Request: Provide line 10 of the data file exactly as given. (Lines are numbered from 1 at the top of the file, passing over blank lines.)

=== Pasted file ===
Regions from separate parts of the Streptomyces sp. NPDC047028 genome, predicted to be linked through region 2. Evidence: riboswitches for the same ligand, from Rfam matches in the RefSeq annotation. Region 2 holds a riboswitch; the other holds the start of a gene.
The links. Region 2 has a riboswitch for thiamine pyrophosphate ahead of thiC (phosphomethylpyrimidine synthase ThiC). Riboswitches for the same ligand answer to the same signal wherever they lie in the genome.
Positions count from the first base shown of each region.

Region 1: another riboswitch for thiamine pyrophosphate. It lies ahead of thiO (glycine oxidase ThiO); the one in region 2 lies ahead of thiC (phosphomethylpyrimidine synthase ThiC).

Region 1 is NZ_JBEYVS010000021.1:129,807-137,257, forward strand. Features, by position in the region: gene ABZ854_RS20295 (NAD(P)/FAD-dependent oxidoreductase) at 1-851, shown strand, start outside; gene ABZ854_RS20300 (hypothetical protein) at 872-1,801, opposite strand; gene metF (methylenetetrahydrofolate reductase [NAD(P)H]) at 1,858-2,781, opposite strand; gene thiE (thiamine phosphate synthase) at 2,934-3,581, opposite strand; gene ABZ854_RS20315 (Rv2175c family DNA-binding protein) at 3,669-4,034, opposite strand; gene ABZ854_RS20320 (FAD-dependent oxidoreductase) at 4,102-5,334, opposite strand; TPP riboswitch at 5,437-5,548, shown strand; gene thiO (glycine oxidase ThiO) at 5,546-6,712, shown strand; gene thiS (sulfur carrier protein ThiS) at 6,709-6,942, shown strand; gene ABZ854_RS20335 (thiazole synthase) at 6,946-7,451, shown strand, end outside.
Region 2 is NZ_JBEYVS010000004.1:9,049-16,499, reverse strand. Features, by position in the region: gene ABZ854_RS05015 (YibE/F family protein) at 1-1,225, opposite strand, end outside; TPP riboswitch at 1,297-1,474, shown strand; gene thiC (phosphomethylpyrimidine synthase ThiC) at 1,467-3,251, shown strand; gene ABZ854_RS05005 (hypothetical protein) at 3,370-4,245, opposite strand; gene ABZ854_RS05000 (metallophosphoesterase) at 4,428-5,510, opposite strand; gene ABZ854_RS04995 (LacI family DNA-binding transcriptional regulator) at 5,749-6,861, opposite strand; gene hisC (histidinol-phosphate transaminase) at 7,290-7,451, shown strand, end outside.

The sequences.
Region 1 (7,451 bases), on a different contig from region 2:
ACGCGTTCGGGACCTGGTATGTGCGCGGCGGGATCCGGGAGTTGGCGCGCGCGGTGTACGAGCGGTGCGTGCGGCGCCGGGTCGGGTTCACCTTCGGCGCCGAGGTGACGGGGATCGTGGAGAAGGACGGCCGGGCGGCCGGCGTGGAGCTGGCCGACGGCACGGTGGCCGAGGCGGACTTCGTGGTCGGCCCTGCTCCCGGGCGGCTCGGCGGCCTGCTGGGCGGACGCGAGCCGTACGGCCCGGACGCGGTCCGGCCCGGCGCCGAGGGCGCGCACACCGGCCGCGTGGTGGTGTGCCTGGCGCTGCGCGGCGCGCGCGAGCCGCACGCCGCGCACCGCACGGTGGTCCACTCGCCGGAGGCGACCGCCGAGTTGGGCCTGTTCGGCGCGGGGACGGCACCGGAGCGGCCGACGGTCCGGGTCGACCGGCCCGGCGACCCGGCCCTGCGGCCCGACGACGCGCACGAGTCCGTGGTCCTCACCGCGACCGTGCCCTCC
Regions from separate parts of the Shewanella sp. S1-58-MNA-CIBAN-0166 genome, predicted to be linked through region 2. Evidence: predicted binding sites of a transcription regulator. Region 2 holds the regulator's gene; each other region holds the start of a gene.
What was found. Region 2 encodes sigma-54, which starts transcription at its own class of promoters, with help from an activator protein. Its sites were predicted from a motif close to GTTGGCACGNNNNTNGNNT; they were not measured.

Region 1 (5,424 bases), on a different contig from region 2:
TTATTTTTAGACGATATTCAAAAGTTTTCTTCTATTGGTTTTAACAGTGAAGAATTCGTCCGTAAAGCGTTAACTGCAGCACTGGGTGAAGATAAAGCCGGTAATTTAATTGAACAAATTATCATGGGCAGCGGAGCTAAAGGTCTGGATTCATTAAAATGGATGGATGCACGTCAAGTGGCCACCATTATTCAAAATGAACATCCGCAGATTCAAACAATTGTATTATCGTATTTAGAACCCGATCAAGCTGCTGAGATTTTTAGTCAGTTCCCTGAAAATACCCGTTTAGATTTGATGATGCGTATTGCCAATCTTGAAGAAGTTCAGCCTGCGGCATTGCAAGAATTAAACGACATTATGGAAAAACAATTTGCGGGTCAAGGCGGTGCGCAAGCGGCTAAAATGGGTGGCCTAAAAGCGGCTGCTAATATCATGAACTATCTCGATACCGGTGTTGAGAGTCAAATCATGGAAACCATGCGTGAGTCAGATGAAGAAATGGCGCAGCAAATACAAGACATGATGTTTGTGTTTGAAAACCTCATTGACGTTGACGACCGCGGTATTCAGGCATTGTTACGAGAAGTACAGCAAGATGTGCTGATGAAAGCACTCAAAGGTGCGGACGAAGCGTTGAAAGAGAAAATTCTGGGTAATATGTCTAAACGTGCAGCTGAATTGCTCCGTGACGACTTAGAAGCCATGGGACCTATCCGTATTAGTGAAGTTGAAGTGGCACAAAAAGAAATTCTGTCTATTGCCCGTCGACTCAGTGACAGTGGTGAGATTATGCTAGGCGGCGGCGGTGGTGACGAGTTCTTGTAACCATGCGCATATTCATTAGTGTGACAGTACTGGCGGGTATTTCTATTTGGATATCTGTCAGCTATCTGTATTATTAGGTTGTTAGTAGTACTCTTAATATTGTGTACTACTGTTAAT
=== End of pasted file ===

Regions from separate parts of the Shewanella sp. S1-58-MNA-CIBAN-0166 genome, predicted to be linked through region 2. Evidence: predicted binding sites of a transcription regulator. Region 2 holds the regulator's gene; each other region holds the start of a gene.